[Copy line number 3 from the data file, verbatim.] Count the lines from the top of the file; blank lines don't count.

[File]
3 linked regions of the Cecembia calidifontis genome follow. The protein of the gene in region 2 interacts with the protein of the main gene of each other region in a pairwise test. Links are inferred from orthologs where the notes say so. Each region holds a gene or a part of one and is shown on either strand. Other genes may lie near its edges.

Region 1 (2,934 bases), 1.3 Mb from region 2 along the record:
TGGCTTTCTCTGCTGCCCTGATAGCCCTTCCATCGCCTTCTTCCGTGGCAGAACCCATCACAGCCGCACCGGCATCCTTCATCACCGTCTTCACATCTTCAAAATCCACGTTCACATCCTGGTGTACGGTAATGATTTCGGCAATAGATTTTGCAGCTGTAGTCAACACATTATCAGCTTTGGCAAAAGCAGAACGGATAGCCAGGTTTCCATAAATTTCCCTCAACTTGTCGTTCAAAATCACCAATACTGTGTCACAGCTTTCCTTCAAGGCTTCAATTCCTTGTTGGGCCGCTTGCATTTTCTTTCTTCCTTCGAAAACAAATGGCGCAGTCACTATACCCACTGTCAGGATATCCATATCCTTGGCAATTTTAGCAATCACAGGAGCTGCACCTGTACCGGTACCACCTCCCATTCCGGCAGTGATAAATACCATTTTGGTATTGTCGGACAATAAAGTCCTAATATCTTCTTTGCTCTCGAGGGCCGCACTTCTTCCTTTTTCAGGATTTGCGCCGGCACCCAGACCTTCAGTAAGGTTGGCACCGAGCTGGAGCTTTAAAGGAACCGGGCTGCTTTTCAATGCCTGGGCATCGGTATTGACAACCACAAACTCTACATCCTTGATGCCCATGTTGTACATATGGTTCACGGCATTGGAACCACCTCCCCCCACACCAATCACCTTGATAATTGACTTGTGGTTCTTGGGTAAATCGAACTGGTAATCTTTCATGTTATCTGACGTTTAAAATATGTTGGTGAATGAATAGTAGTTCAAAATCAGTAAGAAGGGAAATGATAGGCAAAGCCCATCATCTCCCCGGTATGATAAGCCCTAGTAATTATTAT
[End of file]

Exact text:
TGGCTTTCTCTGCTGCCCTGATAGCCCTTCCATCGCCTTCTTCCGTGGCAGAACCCATCACAGCCGCACCGGCATCCTTCATCACCGTCTTCACATCTTCAAAATCCACGTTCACATCCTGGTGTACGGTAATGATTTCGGCAATAGATTTTGCAGCTGTAGTCAACACATTATCAGCTTTGGCAAAAGCAGAACGGATAGCCAGGTTTCCATAAATTTCCCTCAACTTGTCGTTCAAAATCACCAATACTGTGTCACAGCTTTCCTTCAAGGCTTCAATTCCTTGTTGGGCCGCTTGCATTTTCTTTCTTCCTTCGAAAACAAATGGCGCAGTCACTATACCCACTGTCAGGATATCCATATCCTTGGCAATTTTAGCAATCACAGGAGCTGCACCTGTACCGGTACCACCTCCCATTCCGGCAGTGATAAATACCATTTTGGTATTGTCGGACAATAAAGTCCTAATATCTTCTTTGCTCTCGAGGGCCGCACTTCTTCCTTTTTCAGGATTTGCGCCGGCACCCAGACCTTCAGTAAGGTTGGCACCGAGCTGGAGCTTTAAAGGAACCGGGCTGCTTTTCAATGCCTGGGCATCGGTATTGACAACCACAAACTCTACATCCTTGATGCCCATGTTGTACATATGGTTCACGGCATTGGAACCACCTCCCCCCACACCAATCACCTTGATAATTGACTTGTGGTTCTTGGGTAAATCGAACTGGTAATCTTTCATGTTATCTGACGTTTAAAATATGTTGGTGAATGAATAGTAGTTCAAAATCAGTAAGAAGGGAAATGATAGGCAAAGCCCATCATCTCCCCGGTATGATAAGCCCTAGTAATTATTAT